The prognostic importance of detecting mild sensory impairment in leprosy: a randomized controlled trial (TRIPOD 2)

W. H. Van Brakel, S. G. Withington, R. P. Croft, Peter Gregory Nicholls, J. H. Richardus, William Cairns Stewart Smith, Alison Anderson

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42 Citations (Scopus)


This study was designed to investigate whether leprosy patients diagnosed with mild sensory impairment have a better prognosis when treated with steroids than similarly impaired patients treated with placebo. A multi-centre, randomized, double-blind, placebo-controlled trial was conducted in Nepal and Bangladesh. Patients were eligible if they had a confirmed leprosy diagnosis, were between 15 and 50 years old, had mild sensory impairment of the ulnar or posterior tibial nerve of less than 6 months duration and did not require steroids for other reasons. 'Mild impairment' was defined as 'impaired on the Semmes-Weinstein monofilament test, but testing normal on the ballpen sensory test'. Subjects were randomized to either prednisolone treatment starting at 40 mg per day, tapering over 4 months, or placebo. Nerve function was monitored monthly. Any patient who deteriorated was taken out of the trial and was put on full-dose steroid treatment. Outcome assessment was done at 4, 6, 9 and 12 months from the start of the treatment. Outcome measures were the proportion of patients needing full-dose prednisolone and the Semmes-Weinstein sum scores. Each patient contributed only one nerve to the analysis. Seventy-five patients had nerves eligible for analysis, of whom 41 (55%) and 34 (45%) were allocated to the prednisolone and placebo arms, respectively. At 4 months, three patients in the prednisolone arm (7%) and six in the placebo arm (18%) had an outcome event requiring full dose steroids. At 12 months, these proportions had almost reversed, 11 (27%) and 6 (18%) in the treatment and placebo arms, respectively. In the latter group, 75% had recovered spontaneously after 12 months. Prednisolone treatment of sensory impairment of the ulnar and posterior tibial nerves detectable with the monofilament test, but not with the ballpen test, did not improve the long-term outcome in terms of recovery of touch sensibility, not did it reduce the risk of leprosy reactions or nerve function impairment beyond the initial 4-month treatment phase. Two unexpected main findings were the strong tendency of mild sensory impairment to recover spontaneously and the fact that patients with mild sensory impairment without any other signs or symptoms of reaction or nerve function impairment are relatively rare.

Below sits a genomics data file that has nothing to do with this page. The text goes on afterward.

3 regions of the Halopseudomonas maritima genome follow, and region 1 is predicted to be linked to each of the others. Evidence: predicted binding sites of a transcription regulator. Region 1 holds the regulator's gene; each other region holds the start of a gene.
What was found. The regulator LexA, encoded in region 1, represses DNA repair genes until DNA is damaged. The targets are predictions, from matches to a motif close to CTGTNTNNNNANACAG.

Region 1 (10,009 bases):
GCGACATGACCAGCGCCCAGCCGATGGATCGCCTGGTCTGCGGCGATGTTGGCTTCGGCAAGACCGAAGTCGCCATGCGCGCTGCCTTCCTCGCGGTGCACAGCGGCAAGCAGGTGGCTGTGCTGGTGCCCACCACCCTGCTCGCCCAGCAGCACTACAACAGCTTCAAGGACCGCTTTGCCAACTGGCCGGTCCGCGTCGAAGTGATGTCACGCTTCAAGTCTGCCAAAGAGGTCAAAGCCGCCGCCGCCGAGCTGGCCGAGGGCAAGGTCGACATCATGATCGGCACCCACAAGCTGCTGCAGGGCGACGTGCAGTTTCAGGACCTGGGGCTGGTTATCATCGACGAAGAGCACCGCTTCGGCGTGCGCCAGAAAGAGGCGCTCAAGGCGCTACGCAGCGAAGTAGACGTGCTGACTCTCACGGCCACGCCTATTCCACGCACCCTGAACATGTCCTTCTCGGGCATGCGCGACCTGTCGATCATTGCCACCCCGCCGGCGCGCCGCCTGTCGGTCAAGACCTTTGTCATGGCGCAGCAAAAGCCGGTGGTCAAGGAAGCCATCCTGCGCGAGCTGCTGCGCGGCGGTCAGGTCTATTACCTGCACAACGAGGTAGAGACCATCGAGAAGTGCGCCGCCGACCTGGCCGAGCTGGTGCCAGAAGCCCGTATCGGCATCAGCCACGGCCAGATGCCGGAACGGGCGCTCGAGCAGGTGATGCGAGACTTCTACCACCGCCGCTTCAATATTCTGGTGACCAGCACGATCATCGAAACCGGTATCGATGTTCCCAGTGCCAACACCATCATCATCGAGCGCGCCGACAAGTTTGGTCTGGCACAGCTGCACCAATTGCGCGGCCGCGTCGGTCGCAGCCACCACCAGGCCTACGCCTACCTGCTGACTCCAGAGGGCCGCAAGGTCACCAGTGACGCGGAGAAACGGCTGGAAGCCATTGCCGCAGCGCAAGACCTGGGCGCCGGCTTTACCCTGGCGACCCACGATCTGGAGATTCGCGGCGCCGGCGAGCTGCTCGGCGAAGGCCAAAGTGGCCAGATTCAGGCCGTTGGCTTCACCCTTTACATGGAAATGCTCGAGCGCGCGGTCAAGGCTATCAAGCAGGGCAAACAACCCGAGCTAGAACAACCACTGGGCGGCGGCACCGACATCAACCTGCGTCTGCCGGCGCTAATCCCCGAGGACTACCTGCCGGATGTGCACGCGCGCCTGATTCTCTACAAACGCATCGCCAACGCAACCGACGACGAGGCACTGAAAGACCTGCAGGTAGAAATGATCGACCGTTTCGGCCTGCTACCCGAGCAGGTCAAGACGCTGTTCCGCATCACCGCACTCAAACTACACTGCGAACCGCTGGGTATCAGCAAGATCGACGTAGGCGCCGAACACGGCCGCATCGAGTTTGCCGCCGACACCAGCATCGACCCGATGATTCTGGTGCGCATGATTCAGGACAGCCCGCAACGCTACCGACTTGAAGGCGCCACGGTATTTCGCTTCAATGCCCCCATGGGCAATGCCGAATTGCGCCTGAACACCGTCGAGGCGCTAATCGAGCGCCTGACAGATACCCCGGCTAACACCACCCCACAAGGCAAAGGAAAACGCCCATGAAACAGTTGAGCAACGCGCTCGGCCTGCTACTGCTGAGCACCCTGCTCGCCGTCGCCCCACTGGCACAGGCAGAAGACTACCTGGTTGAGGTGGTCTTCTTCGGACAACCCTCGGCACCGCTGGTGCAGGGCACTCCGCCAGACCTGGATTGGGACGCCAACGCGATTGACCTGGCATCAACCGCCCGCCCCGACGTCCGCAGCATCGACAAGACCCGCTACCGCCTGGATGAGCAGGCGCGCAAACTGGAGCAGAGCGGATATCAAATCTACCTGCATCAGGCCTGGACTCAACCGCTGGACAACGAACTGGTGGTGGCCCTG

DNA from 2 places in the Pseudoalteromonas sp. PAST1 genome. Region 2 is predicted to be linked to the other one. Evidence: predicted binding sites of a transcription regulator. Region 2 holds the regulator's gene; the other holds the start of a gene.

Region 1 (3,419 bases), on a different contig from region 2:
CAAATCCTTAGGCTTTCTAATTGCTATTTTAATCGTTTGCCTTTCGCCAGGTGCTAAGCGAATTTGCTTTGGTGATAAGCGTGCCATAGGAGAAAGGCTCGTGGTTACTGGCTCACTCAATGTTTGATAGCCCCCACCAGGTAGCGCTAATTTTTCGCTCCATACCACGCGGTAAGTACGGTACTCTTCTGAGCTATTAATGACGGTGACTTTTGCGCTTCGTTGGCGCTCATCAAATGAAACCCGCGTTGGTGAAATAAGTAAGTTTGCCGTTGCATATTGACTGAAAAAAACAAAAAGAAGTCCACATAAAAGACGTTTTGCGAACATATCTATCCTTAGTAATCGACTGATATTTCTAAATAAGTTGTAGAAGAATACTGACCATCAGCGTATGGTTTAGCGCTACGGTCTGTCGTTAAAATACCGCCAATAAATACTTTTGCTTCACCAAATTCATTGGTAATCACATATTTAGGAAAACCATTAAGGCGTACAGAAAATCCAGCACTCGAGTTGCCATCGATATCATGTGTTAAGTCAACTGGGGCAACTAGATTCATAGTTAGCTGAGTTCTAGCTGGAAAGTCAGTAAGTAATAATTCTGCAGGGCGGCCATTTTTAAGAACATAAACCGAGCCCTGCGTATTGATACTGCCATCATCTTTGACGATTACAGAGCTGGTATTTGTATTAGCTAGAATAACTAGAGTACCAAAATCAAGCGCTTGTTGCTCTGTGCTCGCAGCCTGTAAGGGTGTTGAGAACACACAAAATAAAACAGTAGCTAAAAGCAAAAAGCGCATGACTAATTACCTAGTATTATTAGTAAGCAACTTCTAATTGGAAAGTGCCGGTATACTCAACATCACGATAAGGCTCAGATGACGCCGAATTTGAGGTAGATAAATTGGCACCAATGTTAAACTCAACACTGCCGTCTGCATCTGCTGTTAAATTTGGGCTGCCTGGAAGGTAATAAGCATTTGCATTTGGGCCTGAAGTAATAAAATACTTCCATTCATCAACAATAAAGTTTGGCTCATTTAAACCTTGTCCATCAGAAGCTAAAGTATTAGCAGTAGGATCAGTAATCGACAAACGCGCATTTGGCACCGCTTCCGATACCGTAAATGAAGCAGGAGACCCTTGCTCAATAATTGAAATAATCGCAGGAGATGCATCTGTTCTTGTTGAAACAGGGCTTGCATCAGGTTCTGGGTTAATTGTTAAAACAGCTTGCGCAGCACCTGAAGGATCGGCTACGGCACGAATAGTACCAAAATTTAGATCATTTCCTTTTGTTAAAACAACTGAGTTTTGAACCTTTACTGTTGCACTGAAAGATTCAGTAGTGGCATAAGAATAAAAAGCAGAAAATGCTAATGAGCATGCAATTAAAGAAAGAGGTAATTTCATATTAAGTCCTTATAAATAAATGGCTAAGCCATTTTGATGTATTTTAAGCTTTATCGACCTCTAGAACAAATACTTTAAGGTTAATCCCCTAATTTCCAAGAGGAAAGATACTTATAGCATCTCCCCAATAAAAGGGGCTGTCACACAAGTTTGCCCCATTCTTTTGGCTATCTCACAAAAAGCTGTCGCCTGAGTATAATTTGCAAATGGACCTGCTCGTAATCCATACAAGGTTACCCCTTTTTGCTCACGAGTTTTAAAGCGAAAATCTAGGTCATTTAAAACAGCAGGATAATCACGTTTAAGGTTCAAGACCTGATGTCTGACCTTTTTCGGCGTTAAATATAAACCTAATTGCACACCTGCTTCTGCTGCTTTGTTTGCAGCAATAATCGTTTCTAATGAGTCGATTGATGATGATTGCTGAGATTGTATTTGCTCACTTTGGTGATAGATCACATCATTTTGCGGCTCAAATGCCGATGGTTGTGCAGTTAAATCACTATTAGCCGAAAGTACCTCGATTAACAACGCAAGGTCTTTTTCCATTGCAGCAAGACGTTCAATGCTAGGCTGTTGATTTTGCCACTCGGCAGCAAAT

Original languageEnglish
Pages (from-to)300-310
Number of pages10
JournalLeprosy Review
Issue number4
Publication statusPublished - 2003




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